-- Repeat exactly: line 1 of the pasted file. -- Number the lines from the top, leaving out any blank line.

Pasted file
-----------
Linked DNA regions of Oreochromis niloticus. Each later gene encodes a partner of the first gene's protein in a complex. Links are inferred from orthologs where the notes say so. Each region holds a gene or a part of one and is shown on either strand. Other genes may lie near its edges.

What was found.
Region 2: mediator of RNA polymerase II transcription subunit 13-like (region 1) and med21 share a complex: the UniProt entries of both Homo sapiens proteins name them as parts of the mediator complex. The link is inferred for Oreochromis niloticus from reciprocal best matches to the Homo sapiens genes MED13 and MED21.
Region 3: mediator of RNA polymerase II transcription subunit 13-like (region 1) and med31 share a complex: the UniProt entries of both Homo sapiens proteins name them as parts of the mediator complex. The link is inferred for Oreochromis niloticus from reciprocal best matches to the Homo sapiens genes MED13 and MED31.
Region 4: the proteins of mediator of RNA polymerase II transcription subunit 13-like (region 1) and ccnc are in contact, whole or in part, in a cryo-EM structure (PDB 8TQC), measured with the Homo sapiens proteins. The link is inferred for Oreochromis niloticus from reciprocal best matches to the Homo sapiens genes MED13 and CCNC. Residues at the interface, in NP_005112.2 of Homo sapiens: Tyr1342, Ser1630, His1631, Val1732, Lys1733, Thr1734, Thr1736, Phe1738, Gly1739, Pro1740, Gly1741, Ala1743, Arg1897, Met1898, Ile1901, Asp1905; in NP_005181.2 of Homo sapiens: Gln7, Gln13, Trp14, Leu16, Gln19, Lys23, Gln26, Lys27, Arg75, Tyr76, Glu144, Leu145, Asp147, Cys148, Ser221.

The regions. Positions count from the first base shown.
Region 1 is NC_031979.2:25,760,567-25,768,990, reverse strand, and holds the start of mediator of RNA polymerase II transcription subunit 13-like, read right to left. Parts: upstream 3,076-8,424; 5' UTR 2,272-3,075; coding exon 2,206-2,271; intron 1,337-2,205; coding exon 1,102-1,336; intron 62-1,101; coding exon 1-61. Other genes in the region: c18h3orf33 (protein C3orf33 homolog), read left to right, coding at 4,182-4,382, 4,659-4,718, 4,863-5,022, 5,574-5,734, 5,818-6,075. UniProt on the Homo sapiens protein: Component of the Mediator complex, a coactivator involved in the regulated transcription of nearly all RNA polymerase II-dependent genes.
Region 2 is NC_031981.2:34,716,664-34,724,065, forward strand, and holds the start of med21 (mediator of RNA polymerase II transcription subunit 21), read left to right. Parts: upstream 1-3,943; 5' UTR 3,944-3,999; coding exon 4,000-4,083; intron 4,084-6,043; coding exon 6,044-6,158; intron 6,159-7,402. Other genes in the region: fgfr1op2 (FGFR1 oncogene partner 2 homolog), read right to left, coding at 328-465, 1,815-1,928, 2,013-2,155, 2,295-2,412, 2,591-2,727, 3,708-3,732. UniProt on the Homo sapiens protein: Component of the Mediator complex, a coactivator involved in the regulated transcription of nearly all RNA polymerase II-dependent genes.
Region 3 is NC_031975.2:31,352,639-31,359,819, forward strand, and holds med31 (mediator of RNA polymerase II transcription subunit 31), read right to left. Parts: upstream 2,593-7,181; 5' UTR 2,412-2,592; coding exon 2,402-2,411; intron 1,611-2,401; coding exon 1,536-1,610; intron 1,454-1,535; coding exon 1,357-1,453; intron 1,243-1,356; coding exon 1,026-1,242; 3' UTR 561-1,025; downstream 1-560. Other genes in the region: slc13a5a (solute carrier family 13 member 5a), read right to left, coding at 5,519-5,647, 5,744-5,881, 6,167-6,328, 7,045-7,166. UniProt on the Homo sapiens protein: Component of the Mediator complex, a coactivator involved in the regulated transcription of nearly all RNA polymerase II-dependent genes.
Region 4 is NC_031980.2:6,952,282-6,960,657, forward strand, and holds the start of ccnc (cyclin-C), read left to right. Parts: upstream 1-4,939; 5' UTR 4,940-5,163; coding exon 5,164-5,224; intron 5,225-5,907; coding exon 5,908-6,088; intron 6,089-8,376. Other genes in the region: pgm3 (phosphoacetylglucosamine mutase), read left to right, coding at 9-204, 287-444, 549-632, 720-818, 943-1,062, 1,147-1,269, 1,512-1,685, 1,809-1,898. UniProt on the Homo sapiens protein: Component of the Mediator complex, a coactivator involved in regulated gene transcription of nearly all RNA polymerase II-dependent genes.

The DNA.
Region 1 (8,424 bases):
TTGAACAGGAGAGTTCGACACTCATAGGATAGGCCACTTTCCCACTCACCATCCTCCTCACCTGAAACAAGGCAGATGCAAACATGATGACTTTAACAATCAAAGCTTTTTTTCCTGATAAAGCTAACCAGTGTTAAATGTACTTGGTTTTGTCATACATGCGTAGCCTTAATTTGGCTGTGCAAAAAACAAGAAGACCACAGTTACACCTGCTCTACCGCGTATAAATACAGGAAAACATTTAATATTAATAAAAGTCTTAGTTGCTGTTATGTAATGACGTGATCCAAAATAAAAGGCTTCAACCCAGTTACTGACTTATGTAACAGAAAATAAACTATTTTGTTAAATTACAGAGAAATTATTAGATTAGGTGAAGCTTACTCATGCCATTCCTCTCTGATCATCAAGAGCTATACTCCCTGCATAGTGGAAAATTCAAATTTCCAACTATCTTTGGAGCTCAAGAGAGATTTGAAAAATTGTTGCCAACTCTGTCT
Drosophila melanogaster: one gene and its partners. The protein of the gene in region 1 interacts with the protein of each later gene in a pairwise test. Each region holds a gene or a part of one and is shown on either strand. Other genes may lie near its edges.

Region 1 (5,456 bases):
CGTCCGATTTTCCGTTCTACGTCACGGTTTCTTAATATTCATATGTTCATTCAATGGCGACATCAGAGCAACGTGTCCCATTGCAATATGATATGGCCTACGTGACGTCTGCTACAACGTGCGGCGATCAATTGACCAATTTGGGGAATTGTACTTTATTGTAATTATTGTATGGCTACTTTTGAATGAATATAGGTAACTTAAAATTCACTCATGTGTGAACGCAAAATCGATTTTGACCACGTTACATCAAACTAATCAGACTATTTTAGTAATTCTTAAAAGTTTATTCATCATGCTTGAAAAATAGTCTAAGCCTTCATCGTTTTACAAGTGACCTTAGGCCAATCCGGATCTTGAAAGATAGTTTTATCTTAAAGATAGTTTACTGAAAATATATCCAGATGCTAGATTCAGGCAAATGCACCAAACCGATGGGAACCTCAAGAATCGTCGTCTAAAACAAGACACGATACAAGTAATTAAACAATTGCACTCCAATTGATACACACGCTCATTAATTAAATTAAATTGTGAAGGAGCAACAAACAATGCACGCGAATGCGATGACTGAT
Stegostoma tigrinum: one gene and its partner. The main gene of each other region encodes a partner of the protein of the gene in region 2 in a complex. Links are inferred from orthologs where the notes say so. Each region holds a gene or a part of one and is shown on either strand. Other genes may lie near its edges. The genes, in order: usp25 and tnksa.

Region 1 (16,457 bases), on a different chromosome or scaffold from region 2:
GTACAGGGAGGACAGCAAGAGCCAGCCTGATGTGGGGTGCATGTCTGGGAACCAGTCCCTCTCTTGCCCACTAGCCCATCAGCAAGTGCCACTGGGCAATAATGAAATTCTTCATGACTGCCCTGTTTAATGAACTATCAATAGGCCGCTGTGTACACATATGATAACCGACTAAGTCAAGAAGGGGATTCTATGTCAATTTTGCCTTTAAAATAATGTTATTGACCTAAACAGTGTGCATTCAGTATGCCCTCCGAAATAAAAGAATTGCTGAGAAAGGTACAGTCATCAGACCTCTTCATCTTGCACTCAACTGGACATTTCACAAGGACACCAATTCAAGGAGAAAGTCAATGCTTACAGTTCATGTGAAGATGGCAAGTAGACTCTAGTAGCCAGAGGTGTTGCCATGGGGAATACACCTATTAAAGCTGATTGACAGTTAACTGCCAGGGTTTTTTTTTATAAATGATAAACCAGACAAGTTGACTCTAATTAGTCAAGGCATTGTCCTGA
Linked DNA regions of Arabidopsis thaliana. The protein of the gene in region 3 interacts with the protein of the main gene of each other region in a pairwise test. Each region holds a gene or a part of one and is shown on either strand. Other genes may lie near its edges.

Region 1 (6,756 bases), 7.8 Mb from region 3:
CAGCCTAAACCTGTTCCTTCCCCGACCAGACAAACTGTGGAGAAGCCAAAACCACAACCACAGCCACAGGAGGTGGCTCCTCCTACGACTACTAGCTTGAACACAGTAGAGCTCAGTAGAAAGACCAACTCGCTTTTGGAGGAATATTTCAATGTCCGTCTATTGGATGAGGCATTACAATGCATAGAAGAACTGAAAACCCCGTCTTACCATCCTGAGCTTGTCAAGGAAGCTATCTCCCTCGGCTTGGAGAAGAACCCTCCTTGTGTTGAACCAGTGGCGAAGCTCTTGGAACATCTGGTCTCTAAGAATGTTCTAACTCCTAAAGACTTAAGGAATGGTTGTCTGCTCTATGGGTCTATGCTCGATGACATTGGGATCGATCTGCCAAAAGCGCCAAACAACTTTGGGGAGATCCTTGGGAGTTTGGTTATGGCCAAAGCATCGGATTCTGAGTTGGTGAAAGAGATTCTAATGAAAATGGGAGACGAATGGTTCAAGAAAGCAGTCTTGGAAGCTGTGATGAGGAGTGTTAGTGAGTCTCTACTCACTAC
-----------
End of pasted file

Linked DNA regions of Oreochromis niloticus. Each later gene encodes a partner of the first gene's protein in a complex. Links are inferred from orthologs where the notes say so. Each region holds a gene or a part of one and is shown on either strand. Other genes may lie near its edges.